Sonsona didn't look good at all in his November fight with Alejandro Hernandez, leaving Ontario with a draw, two months after he put on a hell of a good fight with veteran Jose "Carita" Lopez in the same building, winning the WBO junior bantamweight title. We'll see how he looks at a new weight tonight as he travels to hostile territory to take on Wilfredo Vazquez Jr.
Though he's younger and has less pro fights, Sonsona has a big experience advantage in this fight, as Vazquez had no real amateur career. Vazquez also has yet to beat anyone quite as good as "Carita" Lopez, meaning Sonsona has the best pro win of the two of them.
Vazquez, trained by his father, has developed nicely, and clearly has natural instincts for the sport. He is a strong, accurate puncher, and has been running over solid gatekeepers like Genaro Garcia (TKO-7) and Jose Angel Beranza (wide UD-12). As far as international hype goes, the 25-year-old Vazquez Jr. hasn't gotten the push that a lot of young Puerto Rican stars do, as his climb up the ladder hasn't met the same U.S. fanfare that Miguel Cotto and Juan Manuel Lopez experienced. He has built up a following in Florida, fighting mostly at the Civic Center in Kissimmee. This will be his first fight in Puerto Rico since 2007, and just the second of his career.
In other words, it's a homecoming for Vazquez, and it could be an emotional one. I really like Vazquez, more than most do, perhaps. I already have him ranked top 10 at 122 pounds, but I'm struggling with this fight. There's a lot Vazquez has going for him -- talent, maturity, home field.
But then I look at Sonsona, and what I try to do is forget the last disappointing outing. Again, he's young, these things are going to happen. You don't just judge a relief pitcher on his last few innings, and with Sonsona, I'm trying to see the guy who fought Jose Lopez. When I do that, I see a very talented, fast, powerful southpaw fighter who can flat-out go when the bell rings.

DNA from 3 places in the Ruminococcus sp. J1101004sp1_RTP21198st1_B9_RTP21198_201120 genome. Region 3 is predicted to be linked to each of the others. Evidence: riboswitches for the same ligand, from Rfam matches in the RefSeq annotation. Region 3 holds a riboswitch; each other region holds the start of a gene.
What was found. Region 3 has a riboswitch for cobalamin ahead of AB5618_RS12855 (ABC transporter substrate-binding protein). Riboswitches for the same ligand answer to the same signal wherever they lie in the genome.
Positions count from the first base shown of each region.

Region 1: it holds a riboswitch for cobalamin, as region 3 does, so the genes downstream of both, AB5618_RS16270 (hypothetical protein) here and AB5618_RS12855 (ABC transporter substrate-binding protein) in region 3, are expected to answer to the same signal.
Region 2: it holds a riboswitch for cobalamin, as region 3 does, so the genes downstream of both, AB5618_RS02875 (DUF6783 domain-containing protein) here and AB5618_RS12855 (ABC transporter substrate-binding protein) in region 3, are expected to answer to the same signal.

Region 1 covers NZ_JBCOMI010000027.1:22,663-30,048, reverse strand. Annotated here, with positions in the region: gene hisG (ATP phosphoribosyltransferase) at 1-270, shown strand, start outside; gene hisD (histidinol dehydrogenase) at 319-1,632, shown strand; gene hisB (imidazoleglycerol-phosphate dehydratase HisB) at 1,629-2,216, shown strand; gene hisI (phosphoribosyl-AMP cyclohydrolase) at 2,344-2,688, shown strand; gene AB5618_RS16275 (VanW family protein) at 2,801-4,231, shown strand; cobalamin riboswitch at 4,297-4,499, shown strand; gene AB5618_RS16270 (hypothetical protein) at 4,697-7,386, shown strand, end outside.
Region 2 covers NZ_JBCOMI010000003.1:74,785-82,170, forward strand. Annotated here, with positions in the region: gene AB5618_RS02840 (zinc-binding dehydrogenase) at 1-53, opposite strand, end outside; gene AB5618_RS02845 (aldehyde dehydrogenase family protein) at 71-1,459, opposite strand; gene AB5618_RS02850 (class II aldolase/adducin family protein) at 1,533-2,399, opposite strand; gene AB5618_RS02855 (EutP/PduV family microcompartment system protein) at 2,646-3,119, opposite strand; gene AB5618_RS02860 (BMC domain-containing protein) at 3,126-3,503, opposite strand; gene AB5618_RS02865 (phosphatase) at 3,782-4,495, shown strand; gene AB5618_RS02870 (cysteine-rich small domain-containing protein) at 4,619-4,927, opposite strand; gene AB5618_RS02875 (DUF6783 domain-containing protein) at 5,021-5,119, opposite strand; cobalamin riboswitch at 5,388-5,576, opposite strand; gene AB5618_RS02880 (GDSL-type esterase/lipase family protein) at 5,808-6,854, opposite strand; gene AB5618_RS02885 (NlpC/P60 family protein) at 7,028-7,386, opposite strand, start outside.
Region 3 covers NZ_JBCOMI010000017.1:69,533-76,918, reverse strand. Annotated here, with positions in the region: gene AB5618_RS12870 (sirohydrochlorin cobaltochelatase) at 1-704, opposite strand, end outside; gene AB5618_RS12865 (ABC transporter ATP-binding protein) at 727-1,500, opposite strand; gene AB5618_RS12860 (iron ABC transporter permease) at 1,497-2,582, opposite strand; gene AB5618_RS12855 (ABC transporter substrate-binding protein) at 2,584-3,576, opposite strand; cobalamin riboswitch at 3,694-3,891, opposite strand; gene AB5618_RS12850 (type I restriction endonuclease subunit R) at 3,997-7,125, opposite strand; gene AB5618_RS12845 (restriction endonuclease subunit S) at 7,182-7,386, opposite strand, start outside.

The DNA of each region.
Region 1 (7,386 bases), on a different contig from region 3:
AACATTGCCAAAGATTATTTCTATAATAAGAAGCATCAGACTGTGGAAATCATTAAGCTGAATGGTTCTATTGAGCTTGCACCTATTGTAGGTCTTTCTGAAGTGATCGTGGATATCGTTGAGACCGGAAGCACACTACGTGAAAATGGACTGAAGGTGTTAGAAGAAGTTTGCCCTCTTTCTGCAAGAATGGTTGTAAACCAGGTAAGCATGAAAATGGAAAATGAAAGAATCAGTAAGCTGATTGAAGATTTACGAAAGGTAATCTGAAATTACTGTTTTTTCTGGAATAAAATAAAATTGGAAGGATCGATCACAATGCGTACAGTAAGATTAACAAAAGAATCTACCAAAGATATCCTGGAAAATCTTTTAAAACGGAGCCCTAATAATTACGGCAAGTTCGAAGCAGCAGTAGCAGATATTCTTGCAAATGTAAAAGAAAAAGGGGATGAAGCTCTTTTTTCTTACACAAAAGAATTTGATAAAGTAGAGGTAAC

I think that spells trouble for Vazquez. But if Sonsona struggled as badly with weight as some have speculated and reported, he could be in for a rude awakening in Bayamon. I'm tentatively taking Sonsona SD-12 in a competitive, entertaining fight.
On the undercard:
Lightweights: Daniel Estrada (21-1, 17 KO) v. Angel Alirio Rivero (21-7-1, 14 KO). Rivero has been stopped six times. This should be a win for Estrada in Guadalajara, and will be the only other fight from Mexico on the PPV broadcast.
Cruiserweights: Carlos Negron (7-0, 5 KO) v. Roy Ashworth (5-7, 1 KO). So guess what sort of fight this is? Most interesting thing is that Negron is 6'6". He looks like a basketball player, to be honest.
Flyweights: McWilliams Arroyo v. Eliecer Sanchez. Both are making their pro debuts. Arroyo is the prospect.
Bantamweights: McJoe Arroyo v. Giovanni Rivera (0-2, 0 KO). The other Arroyo is also making his pro debut. McJoe is an awesome first name.
Junior Featherweights: Jonathan Oquendo (17-2, 11 KO) v. Reynaldo Lopez (30-7-3, 21 KO). This won't be on the PPV show as far as I know, as it hasn't been listed in any of the releases I've gotten about it, while the other fights I've listed here all have. Considering how long those three showcase fights are likely to last, I don't know why not other than time concerns about the actual block of TV they have available. I'd rather see this than the showcases, but what can you do? At least I get to see McJoe.